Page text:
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The initiator element of the adenovirus major late promoter has an important role in transcription initiation in vivo.

By H Lu, M D Reach, E Minaya and C S Young

Abstract

Previous results showed that the structure and function of the adenovirus major late promoter (MLP) can be analyzed genetically in its correct location, despite its essential role in the viral life cycle. This genetic approach was extended to investigate the in vivo role of the initiator (INR), a transcriptional element that surrounds the start site of transcription. The analysis was designed to investigate if the INR is an alternative basal element to the canonical TATA box of the MLP, its relative importance in the functioning of the promoter, and if its function was affected by upstream activating elements. Accordingly, two different mutations in the INR were created and tested in the genome, either by themselves or together with mutations in the TATA box or one of the two upstream activating elements, the upstream promoter element (UPE) and the inverted CAAT box. The mutant viruses were examined first in one-step growth experiments, and then levels of late mRNA accumulation were measured by primer extension, transcription initiation was assayed in isolated nuclei, and viral DNA accumulation was determined by Southern hybridization. Neither mutation in the INR alone had any discernible phenotypic effects but when coupled to a phenotypically silent mutation in the TATA box gave rise to viruses with growth defects that were attributable to a significantly lowered rate of transcription initiation from the MLP. These results suggest that the INR plays a role in vivo and can act as an alternative basal element in the absence of a functioning TATA box. A virus with mutations in both the INR and the UPE, although viable, likewise had a severe deficiency in transcription, suggesting that the function of the INR is affected by that of the UPE. This contrasts with the previous report that a TATA box-UPE double mutation is not recoverable in virus. In addition, the virus with mutations in both the INR and the inverted CAAT box was phenotypically wild type, unlike the previously described TATA box-CAAT box double mutant, which had a severe transcription deficiency. Taken together, the present and previous genetic results can be interpreted as evidence that in the MLP, the TATA box and the UPE are the more important of the two basal and activating elements, respectively, but that the INR and CAAT can function in transcription initiation. We consider the role of the INR in the formation of the preinitiation complex and speculate on possible protein-protein interactions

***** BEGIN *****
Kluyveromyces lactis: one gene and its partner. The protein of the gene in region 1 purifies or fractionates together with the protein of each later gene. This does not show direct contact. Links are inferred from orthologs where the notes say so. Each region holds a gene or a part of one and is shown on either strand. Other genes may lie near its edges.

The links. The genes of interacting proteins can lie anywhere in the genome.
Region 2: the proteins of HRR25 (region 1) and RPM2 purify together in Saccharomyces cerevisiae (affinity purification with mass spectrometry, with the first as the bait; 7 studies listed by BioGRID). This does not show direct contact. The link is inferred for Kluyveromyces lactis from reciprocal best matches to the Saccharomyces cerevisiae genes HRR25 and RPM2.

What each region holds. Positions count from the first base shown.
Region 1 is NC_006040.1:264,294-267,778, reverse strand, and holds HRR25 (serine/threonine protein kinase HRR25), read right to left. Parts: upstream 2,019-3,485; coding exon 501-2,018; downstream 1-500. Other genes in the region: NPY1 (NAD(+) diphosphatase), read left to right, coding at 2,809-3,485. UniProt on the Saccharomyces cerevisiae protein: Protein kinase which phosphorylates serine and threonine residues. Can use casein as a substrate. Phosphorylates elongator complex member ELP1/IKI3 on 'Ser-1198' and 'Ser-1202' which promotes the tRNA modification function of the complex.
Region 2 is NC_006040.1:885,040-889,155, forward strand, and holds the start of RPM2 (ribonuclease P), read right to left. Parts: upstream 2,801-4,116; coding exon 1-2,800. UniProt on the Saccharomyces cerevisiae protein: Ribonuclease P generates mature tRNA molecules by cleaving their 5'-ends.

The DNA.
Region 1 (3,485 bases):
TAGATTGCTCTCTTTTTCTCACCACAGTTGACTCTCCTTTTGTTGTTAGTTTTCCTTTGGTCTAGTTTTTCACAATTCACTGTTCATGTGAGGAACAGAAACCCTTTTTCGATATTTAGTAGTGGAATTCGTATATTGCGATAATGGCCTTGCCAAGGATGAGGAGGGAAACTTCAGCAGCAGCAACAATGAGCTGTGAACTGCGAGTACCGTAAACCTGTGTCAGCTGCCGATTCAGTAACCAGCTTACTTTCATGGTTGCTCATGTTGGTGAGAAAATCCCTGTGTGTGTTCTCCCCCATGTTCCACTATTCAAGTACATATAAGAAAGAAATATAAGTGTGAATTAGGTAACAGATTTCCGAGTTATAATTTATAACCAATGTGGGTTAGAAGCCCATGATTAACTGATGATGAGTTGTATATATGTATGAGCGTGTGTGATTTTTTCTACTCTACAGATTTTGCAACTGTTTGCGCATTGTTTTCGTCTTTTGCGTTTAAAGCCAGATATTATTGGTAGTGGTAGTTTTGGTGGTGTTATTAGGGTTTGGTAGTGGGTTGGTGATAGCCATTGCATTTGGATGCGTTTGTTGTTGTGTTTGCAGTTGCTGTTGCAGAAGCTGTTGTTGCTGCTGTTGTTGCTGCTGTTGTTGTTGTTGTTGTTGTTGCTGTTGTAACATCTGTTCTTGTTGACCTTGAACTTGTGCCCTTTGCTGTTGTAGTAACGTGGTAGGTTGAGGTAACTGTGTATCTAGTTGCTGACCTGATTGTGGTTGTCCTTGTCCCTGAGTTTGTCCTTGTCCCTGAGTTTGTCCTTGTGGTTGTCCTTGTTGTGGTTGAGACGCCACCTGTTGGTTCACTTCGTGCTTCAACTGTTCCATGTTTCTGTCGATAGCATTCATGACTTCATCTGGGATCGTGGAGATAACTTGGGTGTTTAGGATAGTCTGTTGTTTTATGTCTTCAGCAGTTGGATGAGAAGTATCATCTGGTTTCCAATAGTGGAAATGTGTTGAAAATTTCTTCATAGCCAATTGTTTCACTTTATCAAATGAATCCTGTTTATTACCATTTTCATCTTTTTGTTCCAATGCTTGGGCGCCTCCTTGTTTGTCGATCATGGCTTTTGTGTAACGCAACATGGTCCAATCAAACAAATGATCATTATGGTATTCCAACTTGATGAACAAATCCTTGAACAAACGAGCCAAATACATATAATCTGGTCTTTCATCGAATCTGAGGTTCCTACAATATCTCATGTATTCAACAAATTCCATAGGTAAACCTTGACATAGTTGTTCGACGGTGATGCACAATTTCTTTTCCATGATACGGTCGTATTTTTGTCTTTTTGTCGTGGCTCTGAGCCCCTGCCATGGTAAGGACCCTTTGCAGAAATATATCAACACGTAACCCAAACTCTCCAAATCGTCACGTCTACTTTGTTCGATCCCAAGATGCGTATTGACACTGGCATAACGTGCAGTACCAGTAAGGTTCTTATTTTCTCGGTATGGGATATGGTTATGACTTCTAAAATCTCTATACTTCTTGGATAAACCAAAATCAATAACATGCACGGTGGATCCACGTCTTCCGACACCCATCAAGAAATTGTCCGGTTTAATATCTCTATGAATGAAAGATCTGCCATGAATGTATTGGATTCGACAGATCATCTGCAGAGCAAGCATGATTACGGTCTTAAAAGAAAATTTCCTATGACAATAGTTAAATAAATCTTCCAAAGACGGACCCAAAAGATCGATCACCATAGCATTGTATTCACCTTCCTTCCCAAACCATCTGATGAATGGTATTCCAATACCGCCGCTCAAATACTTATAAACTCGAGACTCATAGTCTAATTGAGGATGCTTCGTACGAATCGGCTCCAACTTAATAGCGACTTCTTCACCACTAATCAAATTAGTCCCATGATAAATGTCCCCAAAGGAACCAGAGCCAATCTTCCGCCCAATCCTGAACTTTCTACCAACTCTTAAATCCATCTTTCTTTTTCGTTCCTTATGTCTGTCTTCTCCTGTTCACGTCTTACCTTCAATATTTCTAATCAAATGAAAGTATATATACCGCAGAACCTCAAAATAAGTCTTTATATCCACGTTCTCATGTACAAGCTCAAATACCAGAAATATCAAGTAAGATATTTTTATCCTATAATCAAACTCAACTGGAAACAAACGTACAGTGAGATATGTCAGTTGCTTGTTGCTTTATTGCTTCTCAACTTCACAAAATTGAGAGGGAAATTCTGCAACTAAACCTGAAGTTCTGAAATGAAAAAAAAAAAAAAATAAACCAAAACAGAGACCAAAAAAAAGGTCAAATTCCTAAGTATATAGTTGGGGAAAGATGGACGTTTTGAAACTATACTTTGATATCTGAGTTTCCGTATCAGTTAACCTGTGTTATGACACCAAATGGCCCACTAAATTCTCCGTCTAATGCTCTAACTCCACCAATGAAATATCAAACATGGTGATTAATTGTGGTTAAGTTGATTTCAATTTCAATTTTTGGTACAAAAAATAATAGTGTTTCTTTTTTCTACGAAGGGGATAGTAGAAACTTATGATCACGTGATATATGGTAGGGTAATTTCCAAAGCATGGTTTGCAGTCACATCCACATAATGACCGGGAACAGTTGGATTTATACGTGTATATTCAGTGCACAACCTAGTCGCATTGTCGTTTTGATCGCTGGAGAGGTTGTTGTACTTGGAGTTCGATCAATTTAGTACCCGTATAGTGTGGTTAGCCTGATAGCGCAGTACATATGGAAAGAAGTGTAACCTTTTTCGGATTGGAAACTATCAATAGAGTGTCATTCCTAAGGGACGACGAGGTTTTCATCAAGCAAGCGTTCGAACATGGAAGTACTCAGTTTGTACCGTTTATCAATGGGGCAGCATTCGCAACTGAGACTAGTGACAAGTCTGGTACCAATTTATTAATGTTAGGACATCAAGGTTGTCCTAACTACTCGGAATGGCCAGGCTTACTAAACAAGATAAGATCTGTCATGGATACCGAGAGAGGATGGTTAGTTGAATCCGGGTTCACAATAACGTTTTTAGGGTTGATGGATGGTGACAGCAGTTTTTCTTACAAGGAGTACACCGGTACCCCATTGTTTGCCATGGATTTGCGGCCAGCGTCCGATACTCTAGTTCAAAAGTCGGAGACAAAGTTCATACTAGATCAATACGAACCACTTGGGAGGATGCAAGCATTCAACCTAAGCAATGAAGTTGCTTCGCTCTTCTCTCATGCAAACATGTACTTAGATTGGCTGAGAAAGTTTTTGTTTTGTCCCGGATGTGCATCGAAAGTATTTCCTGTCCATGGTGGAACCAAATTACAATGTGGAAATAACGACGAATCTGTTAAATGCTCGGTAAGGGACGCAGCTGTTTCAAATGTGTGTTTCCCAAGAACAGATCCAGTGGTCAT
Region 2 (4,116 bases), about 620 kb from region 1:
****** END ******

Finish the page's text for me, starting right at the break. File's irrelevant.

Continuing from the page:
Topics: Research Article
Year: 1997
OAI identifier: oai:pubmedcentral.nih.gov:191029
Provided by: PubMed Central
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